The animations were fairly straight forward, each territory has an associated particle emitter that looks like an explosion. For some reason our first animation code would cause the game to crash at any point in the game. Sometimes we could play a whole game without a crash and sometimes it would crash in the first 3 seconds of gameplay. By using a ton of echo statements and generally cleaning up our code we managed to fix our random crashes. Our animations were also lagging the game down, so we removed about half of the particle emitters and had them activate less often. This fixed most of our lag issues, but it still can appear slow because there about 45 animated sprites going at the same time all the time and particle effects being used often.
As this is the first server/client based program that I have written, I spent a large amount of time doing the Torque Checkers tutorial and looking over Bruce's demo code. However, that didn't seem to help a lot, as I still had huge issues trying to get the game to function properly. I blame most of this on my inexperience/incompetence with both Torque Script and the whole idea of server/client communication. Once I got my head wrapped around the whole thing, it was actually fairly easy.
During one of the early testing phases of our game, we were having problems with the game quitting unexpectedly. Try to find and correct this problem turned out to be much more of a problem than we thought. The echo statements positioned right before and in the problem section were not being printed out, which made the error really hard to pinpoint. We ended up removing large sections of code, and slowly adding them back in to see what was causing the crash. In the end we had found and corrected several small bug, but nothing that seemed like it would cause a crash. However, the game seemed to work properly, so the crashing still remains a mystery, but must have been linked to one of the smaller bugs that were fixed.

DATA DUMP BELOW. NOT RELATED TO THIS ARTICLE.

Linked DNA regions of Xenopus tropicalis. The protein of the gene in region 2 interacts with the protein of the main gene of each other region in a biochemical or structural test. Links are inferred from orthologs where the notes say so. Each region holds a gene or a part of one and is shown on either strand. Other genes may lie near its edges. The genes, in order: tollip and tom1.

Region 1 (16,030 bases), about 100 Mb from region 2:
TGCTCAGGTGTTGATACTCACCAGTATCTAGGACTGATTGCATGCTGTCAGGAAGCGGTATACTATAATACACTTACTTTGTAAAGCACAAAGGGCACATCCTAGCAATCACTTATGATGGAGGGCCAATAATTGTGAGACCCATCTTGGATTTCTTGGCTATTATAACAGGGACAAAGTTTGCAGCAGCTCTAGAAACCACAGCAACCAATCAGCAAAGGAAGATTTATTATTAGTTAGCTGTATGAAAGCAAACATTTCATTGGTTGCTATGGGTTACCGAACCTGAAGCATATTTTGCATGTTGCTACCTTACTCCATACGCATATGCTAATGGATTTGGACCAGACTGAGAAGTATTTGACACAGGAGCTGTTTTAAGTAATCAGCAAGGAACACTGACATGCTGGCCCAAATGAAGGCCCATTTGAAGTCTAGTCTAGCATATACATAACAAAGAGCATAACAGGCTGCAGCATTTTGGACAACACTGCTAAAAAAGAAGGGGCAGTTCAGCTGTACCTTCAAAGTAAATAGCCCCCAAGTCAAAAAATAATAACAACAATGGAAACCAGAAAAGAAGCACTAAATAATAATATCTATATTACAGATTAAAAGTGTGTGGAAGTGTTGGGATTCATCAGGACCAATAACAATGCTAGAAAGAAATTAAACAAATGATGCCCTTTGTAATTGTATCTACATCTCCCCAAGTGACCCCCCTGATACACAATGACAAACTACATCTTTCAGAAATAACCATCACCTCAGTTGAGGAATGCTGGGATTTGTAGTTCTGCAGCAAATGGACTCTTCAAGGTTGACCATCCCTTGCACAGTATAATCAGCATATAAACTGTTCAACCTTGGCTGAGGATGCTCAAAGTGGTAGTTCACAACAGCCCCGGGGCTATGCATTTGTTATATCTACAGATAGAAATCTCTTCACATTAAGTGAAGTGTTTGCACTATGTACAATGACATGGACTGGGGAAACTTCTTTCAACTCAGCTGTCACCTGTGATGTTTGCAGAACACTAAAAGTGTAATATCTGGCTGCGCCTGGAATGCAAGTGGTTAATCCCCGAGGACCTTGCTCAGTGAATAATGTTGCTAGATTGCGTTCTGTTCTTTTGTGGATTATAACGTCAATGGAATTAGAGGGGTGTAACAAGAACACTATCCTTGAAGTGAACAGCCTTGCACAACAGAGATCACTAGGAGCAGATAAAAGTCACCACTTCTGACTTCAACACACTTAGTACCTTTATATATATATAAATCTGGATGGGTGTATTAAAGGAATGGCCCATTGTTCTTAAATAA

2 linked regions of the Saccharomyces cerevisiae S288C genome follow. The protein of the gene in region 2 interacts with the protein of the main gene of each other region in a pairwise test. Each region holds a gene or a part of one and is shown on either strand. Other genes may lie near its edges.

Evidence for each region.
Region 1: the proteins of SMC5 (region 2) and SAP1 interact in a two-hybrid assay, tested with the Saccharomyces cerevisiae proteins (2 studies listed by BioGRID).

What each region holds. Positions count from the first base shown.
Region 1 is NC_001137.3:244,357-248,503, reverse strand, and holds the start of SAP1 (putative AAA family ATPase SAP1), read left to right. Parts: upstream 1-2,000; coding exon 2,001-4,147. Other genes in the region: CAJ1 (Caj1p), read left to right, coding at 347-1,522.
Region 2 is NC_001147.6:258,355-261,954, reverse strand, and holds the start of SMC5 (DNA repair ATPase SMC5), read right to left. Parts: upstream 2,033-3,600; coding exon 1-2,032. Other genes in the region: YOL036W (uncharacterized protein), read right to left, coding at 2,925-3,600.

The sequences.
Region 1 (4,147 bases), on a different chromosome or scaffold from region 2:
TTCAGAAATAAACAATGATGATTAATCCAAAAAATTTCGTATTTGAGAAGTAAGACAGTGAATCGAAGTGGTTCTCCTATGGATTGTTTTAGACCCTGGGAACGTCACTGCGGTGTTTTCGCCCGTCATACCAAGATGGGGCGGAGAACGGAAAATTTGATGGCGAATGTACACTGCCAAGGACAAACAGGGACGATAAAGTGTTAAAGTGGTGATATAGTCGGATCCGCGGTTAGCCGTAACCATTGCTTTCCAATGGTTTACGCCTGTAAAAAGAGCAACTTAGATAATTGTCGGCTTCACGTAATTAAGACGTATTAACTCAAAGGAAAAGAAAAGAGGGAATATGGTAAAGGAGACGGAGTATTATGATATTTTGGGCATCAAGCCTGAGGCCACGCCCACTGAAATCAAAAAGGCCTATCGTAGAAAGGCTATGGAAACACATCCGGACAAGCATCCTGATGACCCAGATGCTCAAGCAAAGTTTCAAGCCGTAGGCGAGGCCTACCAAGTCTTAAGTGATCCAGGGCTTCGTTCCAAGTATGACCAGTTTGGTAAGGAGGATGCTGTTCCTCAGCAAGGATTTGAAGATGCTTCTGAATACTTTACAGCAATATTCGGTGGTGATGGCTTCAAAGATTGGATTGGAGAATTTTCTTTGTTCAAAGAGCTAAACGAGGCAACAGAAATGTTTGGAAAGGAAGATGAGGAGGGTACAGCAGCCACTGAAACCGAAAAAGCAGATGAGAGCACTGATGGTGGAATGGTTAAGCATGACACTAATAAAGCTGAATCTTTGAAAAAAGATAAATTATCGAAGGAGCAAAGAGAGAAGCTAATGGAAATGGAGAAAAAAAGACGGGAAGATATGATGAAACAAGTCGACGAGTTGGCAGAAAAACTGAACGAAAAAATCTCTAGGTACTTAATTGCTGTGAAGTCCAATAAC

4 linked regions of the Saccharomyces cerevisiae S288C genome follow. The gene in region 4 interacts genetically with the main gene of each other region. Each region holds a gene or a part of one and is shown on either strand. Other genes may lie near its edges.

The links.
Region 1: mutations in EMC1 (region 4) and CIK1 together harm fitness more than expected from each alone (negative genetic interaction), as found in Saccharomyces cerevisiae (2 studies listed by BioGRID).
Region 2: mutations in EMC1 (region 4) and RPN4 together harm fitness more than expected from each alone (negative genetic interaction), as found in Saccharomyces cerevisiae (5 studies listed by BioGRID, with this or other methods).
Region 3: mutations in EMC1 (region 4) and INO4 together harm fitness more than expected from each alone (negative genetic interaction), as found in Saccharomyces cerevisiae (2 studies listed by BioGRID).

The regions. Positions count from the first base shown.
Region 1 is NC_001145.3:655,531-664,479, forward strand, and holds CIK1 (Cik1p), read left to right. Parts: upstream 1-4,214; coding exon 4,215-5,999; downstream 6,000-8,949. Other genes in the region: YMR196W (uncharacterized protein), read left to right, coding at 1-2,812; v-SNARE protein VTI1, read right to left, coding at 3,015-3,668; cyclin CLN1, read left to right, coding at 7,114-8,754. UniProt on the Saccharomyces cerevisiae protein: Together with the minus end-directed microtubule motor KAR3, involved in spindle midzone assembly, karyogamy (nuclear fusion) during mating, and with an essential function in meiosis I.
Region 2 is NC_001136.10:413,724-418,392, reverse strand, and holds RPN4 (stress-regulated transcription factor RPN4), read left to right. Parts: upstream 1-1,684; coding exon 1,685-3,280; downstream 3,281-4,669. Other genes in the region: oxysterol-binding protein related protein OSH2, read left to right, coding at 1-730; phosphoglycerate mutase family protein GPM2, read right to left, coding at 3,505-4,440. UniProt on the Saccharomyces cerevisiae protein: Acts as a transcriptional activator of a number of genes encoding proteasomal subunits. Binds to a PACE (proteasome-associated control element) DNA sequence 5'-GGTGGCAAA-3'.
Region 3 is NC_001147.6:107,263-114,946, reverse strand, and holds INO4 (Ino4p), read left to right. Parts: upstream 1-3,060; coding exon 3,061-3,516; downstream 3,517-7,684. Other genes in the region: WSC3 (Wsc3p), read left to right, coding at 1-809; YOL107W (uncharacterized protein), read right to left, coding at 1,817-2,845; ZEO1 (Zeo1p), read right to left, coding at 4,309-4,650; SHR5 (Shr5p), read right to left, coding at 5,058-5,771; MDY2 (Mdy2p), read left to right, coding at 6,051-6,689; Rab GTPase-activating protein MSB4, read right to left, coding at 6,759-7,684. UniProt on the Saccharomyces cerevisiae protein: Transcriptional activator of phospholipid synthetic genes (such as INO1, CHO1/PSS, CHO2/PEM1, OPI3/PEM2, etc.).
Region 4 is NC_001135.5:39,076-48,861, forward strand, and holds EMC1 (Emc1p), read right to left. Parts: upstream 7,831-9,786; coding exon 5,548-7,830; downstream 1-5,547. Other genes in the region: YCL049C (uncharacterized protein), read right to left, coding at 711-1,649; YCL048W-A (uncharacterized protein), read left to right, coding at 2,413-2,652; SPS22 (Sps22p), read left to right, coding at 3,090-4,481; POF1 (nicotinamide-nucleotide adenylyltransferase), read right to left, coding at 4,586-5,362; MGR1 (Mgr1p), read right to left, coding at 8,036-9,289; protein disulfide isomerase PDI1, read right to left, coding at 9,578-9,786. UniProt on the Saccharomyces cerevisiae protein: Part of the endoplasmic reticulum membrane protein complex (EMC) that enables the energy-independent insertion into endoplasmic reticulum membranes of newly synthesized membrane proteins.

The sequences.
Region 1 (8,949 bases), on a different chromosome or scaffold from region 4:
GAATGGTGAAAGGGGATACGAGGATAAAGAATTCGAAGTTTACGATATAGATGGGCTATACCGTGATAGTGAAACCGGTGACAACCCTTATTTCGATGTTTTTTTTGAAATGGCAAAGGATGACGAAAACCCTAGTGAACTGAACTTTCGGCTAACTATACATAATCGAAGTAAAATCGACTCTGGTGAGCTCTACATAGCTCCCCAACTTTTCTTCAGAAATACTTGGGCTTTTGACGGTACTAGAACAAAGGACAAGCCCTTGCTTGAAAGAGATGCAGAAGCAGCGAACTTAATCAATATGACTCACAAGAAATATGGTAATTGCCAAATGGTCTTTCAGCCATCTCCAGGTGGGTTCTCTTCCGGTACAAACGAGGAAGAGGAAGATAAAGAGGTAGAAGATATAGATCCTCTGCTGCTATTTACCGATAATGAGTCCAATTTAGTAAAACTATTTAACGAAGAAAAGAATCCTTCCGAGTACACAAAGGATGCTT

Due to the nature of the game, there are a lot of complex conditionals and variables that must be checked a processed on a regular basis. Even though we only added one at a time, and tested before moving on to the next, this still produced a huge amount of bugs. All the way through the end we were catching and correcting various bugs, and there are probably still a few to be found.
The GUI was added recently and there were some problems at first. The main scene wouldn't load when a new game was started. The problem was namespace linking error and one of the gui elements referenced the scenewindowt2d. When the game launches, it first calls the splashscreen gui and wouldn't load the default level just yet. Our splash screen was bugged because we copied it over from another project where it was the default level. By deleting its reference to scenewindowt2d it worked fine after that.